• Take care of your spiritual self. When was the last time you had a steady quiet time with God, a fixed appointment with Him to read the Bible, pray, listen to the Holy Spirit? I've pretty much always struggled to keep faithful in this, but am finding it an essential component of my day now that I've re-started the habit.

Must close...my timer is about to beep and I have to at least spell-check...you get the idea. You will only give excellent care to your special needs child if you are taking sufficient care of yourself, too. It's important. Make it happen!

7 comments:

david in norcal said...

I've told friends who seemed to be overdoing it that taking care of oneself might seem selfish, but it is designed to keep you around helping for a long time. Overdoing it and burning out will put you on the other side of giving in no time. A lot of Christians are sort of codependent when it comes to helping, not understanding that we are not any greater or lesser a failure by knowing there are limits to what we can and should take on.

For me (I'm not a parent) I am good at committee work, but it is one of the most unpleasant things for me to do (I pick up on vibes way too easily and there's always something in the room). So a while back, I said when asked, "no more committees or boards for me...I'm limiting myself to the ones I'm currently on".

So, for the long haul, know thyself and take care of thyself. Imagine you are a car set for a long journey, will you floor it for the first 100 miles knowing you have 1000 to go? Not wise if you want to get there.

Rana said...

I'm visiting from the Steadymom blog. This is a great post. I'm going to put these points on my to do board. This may be just what I need to get myself back on track. Thanks!

Susan Tipton said...

Great post. I too have a child with medical issues. It really can be difficult to keep up with your needs and your marriage needs. Setting boundaries on draining activities is great advice!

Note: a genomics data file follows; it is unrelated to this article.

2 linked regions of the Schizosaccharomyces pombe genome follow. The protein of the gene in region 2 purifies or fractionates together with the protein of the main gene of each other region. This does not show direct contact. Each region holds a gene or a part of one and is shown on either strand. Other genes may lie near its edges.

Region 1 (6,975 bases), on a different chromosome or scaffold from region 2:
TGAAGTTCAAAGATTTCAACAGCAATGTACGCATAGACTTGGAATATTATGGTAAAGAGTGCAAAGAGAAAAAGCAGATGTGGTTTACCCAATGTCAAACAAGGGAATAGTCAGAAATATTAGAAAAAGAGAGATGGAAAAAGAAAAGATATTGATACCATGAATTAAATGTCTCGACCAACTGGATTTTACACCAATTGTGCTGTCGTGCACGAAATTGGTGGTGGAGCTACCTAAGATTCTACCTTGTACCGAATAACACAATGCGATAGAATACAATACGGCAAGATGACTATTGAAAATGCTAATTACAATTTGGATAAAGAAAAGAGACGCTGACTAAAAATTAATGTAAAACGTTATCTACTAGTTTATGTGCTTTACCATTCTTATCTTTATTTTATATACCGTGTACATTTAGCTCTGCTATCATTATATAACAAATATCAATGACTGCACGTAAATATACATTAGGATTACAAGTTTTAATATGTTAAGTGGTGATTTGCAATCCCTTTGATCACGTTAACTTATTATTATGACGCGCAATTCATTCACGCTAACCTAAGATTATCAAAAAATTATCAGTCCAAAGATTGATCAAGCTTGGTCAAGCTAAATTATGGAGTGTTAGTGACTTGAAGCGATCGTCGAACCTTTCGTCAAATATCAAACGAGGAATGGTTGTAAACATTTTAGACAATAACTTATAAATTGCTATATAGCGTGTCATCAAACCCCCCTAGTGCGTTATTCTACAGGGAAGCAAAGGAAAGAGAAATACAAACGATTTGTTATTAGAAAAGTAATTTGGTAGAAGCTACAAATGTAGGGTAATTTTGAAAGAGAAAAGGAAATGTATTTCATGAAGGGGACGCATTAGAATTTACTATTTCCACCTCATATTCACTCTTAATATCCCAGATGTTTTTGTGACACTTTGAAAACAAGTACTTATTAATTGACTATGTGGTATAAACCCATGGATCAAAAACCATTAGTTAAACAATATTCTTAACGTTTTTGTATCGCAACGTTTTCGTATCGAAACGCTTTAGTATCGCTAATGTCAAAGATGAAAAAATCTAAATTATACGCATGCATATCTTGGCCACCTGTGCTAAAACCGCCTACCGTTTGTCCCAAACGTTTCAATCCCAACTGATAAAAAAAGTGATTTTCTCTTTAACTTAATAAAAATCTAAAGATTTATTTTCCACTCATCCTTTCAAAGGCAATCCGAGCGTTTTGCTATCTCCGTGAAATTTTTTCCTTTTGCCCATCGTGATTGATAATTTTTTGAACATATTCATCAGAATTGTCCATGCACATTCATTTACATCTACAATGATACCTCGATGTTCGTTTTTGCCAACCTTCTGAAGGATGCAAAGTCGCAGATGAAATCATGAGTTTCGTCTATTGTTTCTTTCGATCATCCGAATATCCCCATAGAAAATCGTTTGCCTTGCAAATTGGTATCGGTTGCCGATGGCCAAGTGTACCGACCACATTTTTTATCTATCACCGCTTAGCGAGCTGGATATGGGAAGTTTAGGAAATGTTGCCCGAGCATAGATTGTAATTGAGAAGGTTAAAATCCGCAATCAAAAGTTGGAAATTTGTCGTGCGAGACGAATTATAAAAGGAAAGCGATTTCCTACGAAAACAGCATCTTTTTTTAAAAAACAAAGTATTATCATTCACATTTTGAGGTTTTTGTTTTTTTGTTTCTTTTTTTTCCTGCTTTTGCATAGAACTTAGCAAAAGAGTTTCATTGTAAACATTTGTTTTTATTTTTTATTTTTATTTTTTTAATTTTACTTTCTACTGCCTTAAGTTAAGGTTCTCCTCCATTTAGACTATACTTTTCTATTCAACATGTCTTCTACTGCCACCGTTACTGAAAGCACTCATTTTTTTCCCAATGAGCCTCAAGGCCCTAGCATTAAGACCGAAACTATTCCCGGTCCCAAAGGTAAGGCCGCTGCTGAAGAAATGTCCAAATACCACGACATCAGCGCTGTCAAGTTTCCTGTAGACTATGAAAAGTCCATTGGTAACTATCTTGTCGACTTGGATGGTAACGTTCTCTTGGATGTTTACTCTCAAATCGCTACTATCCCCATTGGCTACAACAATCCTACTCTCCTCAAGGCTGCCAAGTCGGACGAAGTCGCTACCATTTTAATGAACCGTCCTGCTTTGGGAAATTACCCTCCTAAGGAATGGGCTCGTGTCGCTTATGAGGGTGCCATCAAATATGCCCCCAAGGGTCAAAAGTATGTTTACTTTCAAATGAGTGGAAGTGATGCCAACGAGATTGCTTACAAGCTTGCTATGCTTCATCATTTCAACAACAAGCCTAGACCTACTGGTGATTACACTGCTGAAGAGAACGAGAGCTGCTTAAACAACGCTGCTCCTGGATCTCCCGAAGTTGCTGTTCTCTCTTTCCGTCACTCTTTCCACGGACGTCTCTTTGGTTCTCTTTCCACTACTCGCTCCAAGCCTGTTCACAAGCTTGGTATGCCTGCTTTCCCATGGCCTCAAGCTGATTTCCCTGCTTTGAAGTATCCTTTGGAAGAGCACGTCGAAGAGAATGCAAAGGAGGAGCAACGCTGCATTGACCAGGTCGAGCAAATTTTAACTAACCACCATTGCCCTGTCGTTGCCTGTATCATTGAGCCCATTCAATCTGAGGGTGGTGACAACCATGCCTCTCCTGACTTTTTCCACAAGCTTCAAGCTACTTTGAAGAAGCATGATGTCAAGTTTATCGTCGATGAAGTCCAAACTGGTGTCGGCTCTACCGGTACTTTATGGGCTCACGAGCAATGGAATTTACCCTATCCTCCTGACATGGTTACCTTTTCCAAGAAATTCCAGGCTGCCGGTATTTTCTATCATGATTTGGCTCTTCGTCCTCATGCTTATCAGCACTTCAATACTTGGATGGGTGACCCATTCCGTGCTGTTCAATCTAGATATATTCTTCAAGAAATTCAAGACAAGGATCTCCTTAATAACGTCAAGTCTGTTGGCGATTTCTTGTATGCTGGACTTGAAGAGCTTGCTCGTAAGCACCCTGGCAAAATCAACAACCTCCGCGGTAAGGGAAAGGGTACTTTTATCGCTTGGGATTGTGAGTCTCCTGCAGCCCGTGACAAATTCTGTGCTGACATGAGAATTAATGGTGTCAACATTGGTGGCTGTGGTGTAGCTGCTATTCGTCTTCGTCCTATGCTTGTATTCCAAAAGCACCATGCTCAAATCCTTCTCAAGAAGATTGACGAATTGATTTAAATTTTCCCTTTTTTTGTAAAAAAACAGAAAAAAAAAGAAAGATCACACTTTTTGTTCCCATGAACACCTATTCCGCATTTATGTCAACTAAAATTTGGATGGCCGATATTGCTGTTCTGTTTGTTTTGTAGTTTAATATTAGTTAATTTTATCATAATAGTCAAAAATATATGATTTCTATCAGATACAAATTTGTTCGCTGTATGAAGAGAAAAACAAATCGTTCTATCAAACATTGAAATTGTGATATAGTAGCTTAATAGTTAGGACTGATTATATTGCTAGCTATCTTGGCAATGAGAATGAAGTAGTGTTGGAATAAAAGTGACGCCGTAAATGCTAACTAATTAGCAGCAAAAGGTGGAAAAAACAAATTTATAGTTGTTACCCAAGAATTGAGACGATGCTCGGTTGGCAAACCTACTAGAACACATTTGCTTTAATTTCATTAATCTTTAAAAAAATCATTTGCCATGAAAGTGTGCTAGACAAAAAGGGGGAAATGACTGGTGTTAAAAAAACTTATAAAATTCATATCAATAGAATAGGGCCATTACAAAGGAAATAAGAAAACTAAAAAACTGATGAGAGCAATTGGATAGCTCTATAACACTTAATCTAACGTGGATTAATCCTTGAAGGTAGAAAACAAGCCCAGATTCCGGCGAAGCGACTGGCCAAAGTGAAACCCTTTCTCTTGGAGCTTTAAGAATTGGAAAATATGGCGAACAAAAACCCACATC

steadymom said...

Such great lessons - thanks for sharing them and taking part in the challenge!

Jamie

Megan@SortaCrunchy said...

So, so true. There is a saying amongst those who do search and rescue work that "rescuer safety is paramount." No matter the circumstance, the rescuer must ensure first and foremost that he is healthy, safe, and secure in going in to do a rescue or he is worthless to those he is going after.

I think the same thing is true in parenting. We must make time to be safe and secure (rooted in Christ's love and strength) to do the daily work of parenting.

Fantastic insights and I agree with what you have shared wholeheartedly!

Leah said...

This is a great post. I have 2 special needs kids, 7 (Noonan Syndrome) and 4 (PDD NOS) and it's hard. A regular mom gets lost but a special needs mom - it almost seems impossible. But as I take time for me and really concentrate on my holistic development spiritually, physically and emotionally I realize the natural by product is that I am a better wife and mom. Ha! Imagine that. I enjoyed your post.

Emily said...

Thank you for these reminders. I am going to schedule an eye exam right now. These afternoon headaches are bad for me but probably worse for my children :-) Time to get it taken care of.

LinkWithin

Related Posts with Thumbnails